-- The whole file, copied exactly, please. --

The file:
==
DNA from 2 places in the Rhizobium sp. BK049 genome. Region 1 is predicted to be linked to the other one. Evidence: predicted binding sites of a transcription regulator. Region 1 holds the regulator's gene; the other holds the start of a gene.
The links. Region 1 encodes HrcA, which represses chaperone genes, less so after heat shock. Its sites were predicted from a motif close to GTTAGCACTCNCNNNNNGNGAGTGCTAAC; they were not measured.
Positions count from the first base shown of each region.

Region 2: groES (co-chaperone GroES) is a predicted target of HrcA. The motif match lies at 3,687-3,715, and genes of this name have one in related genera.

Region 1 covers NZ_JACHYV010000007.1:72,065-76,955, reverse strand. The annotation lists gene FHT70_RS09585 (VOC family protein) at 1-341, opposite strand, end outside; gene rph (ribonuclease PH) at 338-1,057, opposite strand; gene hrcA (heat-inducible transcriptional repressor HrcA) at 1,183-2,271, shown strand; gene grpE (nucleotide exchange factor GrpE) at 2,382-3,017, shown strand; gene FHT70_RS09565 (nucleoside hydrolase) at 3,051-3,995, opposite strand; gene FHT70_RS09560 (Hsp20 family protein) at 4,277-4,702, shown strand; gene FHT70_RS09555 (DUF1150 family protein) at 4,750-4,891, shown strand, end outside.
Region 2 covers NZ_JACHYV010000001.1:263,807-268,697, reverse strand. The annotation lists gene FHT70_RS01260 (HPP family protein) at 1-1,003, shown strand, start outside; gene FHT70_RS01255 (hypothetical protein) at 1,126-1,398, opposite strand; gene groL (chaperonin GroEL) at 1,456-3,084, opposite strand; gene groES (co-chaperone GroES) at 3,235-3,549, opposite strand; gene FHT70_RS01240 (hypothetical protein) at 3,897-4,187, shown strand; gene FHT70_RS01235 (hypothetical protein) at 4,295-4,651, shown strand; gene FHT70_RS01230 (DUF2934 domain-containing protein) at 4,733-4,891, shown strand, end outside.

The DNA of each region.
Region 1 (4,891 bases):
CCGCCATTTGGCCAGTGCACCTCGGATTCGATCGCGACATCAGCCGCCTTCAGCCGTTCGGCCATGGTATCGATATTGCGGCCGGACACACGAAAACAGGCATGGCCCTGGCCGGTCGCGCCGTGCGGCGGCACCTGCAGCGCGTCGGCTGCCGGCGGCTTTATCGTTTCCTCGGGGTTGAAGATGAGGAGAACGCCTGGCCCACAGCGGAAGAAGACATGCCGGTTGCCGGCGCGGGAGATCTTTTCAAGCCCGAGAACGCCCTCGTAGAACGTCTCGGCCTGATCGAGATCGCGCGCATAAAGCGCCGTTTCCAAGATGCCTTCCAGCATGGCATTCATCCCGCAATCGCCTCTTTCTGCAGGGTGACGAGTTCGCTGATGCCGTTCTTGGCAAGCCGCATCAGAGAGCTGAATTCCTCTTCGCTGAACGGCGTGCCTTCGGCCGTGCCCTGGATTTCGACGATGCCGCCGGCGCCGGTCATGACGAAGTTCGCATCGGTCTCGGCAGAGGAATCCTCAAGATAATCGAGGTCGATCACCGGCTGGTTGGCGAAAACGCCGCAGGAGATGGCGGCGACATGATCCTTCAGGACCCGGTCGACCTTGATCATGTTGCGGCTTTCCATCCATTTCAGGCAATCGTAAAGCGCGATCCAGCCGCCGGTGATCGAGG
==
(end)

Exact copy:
DNA from 2 places in the Rhizobium sp. BK049 genome. Region 1 is predicted to be linked to the other one. Evidence: predicted binding sites of a transcription regulator. Region 1 holds the regulator's gene; the other holds the start of a gene.
The links. Region 1 encodes HrcA, which represses chaperone genes, less so after heat shock. Its sites were predicted from a motif close to GTTAGCACTCNCNNNNNGNGAGTGCTAAC; they were not measured.
Positions count from the first base shown of each region.

Region 2: groES (co-chaperone GroES) is a predicted target of HrcA. The motif match lies at 3,687-3,715, and genes of this name have one in related genera.

Region 1 covers NZ_JACHYV010000007.1:72,065-76,955, reverse strand. The annotation lists gene FHT70_RS09585 (VOC family protein) at 1-341, opposite strand, end outside; gene rph (ribonuclease PH) at 338-1,057, opposite strand; gene hrcA (heat-inducible transcriptional repressor HrcA) at 1,183-2,271, shown strand; gene grpE (nucleotide exchange factor GrpE) at 2,382-3,017, shown strand; gene FHT70_RS09565 (nucleoside hydrolase) at 3,051-3,995, opposite strand; gene FHT70_RS09560 (Hsp20 family protein) at 4,277-4,702, shown strand; gene FHT70_RS09555 (DUF1150 family protein) at 4,750-4,891, shown strand, end outside.
Region 2 covers NZ_JACHYV010000001.1:263,807-268,697, reverse strand. The annotation lists gene FHT70_RS01260 (HPP family protein) at 1-1,003, shown strand, start outside; gene FHT70_RS01255 (hypothetical protein) at 1,126-1,398, opposite strand; gene groL (chaperonin GroEL) at 1,456-3,084, opposite strand; gene groES (co-chaperone GroES) at 3,235-3,549, opposite strand; gene FHT70_RS01240 (hypothetical protein) at 3,897-4,187, shown strand; gene FHT70_RS01235 (hypothetical protein) at 4,295-4,651, shown strand; gene FHT70_RS01230 (DUF2934 domain-containing protein) at 4,733-4,891, shown strand, end outside.

The DNA of each region.
Region 1 (4,891 bases):
CCGCCATTTGGCCAGTGCACCTCGGATTCGATCGCGACATCAGCCGCCTTCAGCCGTTCGGCCATGGTATCGATATTGCGGCCGGACACACGAAAACAGGCATGGCCCTGGCCGGTCGCGCCGTGCGGCGGCACCTGCAGCGCGTCGGCTGCCGGCGGCTTTATCGTTTCCTCGGGGTTGAAGATGAGGAGAACGCCTGGCCCACAGCGGAAGAAGACATGCCGGTTGCCGGCGCGGGAGATCTTTTCAAGCCCGAGAACGCCCTCGTAGAACGTCTCGGCCTGATCGAGATCGCGCGCATAAAGCGCCGTTTCCAAGATGCCTTCCAGCATGGCATTCATCCCGCAATCGCCTCTTTCTGCAGGGTGACGAGTTCGCTGATGCCGTTCTTGGCAAGCCGCATCAGAGAGCTGAATTCCTCTTCGCTGAACGGCGTGCCTTCGGCCGTGCCCTGGATTTCGACGATGCCGCCGGCGCCGGTCATGACGAAGTTCGCATCGGTCTCGGCAGAGGAATCCTCAAGATAATCGAGGTCGATCACCGGCTGGTTGGCGAAAACGCCGCAGGAGATGGCGGCGACATGATCCTTCAGGACCCGGTCGACCTTGATCATGTTGCGGCTTTCCATCCATTTCAGGCAATCGTAAAGCGCGATCCAGCCGCCGGTGATCGAGG